In a previous blog post, I described the top end of Skye as looking like a mis-shapen hand. Looking again at the map of the island I am struck by the resemblance of Skye to a lobster. The lobster's left-hand 'pincer' is the Duirinish Peninsula. The MacLeod name rears its head again here, but this time in the form of a geographical feature known as MacLeod's Tables, a reference to the highest peaks on Duirinish. Legend has it that the Chief of the Clan MacLeod entertained a visitor on top of one of the 'tables', Healabhal Mor. Meanwhile a group of stacks just off the west coast are known as MacLeod's Maidens. Although sparsely populated, the peninsula has a number of attractions for visitors. The Colbost Croft Museum is a replica of an 18th century black house, the tradtional style of dwelling in the Scottish isles, complete with a replica of a whisky still.  The Glendale Toy Museum takes a hands-on approach to the display of its toys, offering the chance to play with some of the exhibits.

Map of the area.

© 2010 Africaspotter, via Wikimedia Commons

Friday, 21 September 2012


The village of Dunvegan, on the shores of Loch Dunvegan, is one of the most visited locations in Skye, thanks to the presence of the imposing Dunvegan Castle. The castle, which dates back to the 13th century, is the ancestral home of the Chiefs of the Clan of MacLeod, and in fact is the oldest continuously inhabited castle in Scotland. The castle is stuffed with impressive works of art and a collection of relics which include the Fairy Flag. In my previous blog post I told the story of a bloody battle between the MacDonalds and the MacLeods which took place at Trumpan Church on the Waternish Peninsula. The victory of the MacLeods in this particular battle was attributed to the magical properties of the Fairy Flag, an heirloom which is kept at Dunvegan Castle, and whose tattered remains are still on view to visitors. Outside the castle, the gardens are a source of delight to visitors, with woodland glades, a waterfall and, in early summer, a colourful display of rhododendrons. The village of Dunvegan was once an important port for steamer services to the Western Isles and Oban.

Dunvegan webcam.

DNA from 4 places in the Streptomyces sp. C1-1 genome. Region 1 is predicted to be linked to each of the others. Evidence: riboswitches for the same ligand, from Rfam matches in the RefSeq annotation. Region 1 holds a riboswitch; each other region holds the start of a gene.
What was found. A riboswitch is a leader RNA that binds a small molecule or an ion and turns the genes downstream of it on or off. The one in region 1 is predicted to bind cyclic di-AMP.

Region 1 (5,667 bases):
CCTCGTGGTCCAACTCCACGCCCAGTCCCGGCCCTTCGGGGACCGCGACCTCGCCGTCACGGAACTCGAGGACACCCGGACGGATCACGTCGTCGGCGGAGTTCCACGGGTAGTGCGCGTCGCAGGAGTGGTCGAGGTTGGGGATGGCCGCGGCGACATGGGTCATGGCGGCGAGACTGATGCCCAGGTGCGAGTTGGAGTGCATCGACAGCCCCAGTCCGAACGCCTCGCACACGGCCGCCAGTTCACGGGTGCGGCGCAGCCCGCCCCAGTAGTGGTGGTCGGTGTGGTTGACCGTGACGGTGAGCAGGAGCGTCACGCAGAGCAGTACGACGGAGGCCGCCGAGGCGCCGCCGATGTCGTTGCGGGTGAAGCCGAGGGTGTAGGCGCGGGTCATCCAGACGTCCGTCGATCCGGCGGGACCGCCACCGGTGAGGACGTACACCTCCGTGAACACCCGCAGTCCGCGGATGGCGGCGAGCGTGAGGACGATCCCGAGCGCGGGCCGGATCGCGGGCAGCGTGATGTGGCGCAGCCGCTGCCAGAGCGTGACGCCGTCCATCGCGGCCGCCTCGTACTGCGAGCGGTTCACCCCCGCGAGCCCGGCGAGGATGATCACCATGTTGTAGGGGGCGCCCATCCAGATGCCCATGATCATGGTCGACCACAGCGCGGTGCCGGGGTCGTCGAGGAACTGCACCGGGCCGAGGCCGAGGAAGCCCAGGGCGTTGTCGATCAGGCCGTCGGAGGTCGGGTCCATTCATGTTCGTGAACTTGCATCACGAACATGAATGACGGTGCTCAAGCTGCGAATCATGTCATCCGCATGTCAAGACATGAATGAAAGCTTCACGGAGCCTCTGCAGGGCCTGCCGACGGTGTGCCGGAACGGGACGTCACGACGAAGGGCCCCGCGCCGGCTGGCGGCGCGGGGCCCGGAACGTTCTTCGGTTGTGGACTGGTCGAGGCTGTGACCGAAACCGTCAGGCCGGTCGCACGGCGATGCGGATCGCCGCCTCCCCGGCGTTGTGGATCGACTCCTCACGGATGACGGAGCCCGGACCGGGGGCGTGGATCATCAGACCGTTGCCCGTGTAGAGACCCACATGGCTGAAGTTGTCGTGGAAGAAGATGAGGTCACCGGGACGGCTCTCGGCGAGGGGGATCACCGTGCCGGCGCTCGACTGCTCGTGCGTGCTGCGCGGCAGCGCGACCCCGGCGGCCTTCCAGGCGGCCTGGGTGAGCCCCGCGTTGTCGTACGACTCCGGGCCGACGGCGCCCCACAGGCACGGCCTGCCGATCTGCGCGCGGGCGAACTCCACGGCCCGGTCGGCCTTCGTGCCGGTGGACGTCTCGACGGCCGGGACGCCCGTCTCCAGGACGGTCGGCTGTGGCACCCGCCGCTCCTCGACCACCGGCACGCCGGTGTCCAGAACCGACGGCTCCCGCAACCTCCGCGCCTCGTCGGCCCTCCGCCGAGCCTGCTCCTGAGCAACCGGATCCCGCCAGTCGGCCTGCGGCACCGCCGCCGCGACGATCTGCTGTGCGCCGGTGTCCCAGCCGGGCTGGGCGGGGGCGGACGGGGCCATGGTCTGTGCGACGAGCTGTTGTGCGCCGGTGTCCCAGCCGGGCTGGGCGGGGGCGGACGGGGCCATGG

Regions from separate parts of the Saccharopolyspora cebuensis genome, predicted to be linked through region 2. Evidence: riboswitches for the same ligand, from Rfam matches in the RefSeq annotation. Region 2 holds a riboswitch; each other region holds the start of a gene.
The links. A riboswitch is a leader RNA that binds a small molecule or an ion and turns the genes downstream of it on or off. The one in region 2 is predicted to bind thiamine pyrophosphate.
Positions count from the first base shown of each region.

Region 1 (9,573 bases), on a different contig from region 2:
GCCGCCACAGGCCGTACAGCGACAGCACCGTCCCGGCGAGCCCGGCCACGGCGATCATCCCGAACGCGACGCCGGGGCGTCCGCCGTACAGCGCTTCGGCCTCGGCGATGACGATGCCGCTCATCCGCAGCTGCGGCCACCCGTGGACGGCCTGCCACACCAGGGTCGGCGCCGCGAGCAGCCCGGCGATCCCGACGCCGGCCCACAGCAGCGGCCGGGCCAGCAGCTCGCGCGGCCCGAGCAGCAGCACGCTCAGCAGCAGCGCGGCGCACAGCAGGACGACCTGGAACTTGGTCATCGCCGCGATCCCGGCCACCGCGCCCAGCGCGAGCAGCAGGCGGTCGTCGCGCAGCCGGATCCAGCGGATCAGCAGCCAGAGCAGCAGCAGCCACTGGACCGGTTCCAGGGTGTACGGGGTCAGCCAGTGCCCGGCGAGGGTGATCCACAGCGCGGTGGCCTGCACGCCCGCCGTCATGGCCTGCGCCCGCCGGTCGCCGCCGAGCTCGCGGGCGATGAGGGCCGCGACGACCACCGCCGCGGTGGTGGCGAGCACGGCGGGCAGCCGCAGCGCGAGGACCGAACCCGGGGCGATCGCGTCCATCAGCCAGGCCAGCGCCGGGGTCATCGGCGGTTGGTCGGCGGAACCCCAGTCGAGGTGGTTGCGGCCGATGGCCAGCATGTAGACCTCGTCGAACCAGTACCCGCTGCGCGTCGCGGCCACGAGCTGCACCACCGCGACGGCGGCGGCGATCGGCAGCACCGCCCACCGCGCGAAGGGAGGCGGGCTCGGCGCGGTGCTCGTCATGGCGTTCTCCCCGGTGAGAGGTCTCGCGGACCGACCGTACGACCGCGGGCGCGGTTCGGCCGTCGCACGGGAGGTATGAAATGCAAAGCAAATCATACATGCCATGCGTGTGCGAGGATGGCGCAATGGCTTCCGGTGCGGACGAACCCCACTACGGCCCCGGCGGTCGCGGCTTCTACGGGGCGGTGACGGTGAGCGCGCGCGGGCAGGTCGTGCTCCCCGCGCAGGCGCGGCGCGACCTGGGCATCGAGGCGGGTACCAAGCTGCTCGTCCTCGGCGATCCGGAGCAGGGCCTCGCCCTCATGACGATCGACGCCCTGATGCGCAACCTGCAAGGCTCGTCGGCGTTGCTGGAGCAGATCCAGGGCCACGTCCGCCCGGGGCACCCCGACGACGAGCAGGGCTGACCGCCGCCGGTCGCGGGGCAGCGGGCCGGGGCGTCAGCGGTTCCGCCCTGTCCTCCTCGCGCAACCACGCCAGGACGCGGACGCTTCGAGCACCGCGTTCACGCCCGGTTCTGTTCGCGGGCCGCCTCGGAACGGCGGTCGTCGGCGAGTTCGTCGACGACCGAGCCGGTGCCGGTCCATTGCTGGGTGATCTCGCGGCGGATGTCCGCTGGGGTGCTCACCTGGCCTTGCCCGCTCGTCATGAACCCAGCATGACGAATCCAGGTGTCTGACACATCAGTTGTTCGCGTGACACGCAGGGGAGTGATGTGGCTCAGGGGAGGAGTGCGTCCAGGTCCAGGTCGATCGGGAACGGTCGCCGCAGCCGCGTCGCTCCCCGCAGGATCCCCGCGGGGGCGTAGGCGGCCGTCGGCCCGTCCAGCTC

Map of the area.

© 2009 via Wikimedia Commons

Wednesday, 19 September 2012


The top end of Skye consists of a series of peninsulas of varying shapes and sizes, giving it the appearance of a mis-shapen hand. To the west of Trotternish Peninsula is the smaller Waternish Peninsula, topped off with Waternish Point with its neat little white lighthouse, from where in summer there is a good chance of seeing whales and dolphins. Most of the visitor attractions, places to eat and drink and places to stay are scattered among a number of hamlets such as Lochbay, Stein and Lower Halistra. Boat trips are available from Stein. There are a number of wonderful walks on the peninsula, and as well as the marine life there are red deer and a variety of birds including Corncrakes and Great Skuas for walkers to look out for.

The beautiful and tranquil location on the west coast of the peninsula occupied by the ruined Trumpan Church, once the centre of a medieval village, belies the fact that in 1578 the church was the scene of a brutal bout of clan warfare between the MacDonalds and the MacLeods. The MacLeods were worshipping in the church on a Sunday morning when the MacDonalds, over from Uist, set fire to the building, killing all but one of its occupants. However, the raiders were caught out when the ebbing tide beached their boats, and an army of MacLeods took advantage by ambushing the stranded MacDonalds and all but annihilating them. Legend has it that the MacLeods were helped by the waving of the Fairy Flag, a piece of silk preserved as an heirloom at Dunvegan Castle which is thought to have magical properties - more on that in a later post.

Map of the area.

© 2008 John Allan, via Wikimedia Commons

Monday, 17 September 2012


Visitors to Skye who are fascinated by interesting geological formations should be sure to include the Trotternish Peninsula, an area of land 20 miles long and 8 miles wide to the north of Portree. The 'backbone' of the peninsula is the Trotternish Ridge, an inland cliff running through the centre of the peninsula, while other geological features include pillars and pinnacles of rock such as the Quiraing complex between Staffin and Uig and the Old Man of Storr, and a number of natural arches and waterfalls.

Towards the north of the east coast of the peninsula is Staffin, on Staffin Bay, with Staffin Island lying just offshore. It was near to here that dinosaur prints were discovered by a local resident, with more being discovered subsequently by experts in the field. At Kilmuir on the west coast, there is a monument to Flora MacDonald, "Preserver of Prince Charles Edward Stuart" in the cemetery. Also on the west coast is the peninsula's main village, Uig, set on a beautiful bay and home to the Isle of Skye Brewery. There is also a ferry service from here to the Outer Isles. Near Uig is a gorgeous little valley called the Fairy Glen, characterised by grassy, cone-shaped hills.

Map of the area.

© 1998 Mick Garratt, via Wikimedia Commons

Thursday, 13 September 2012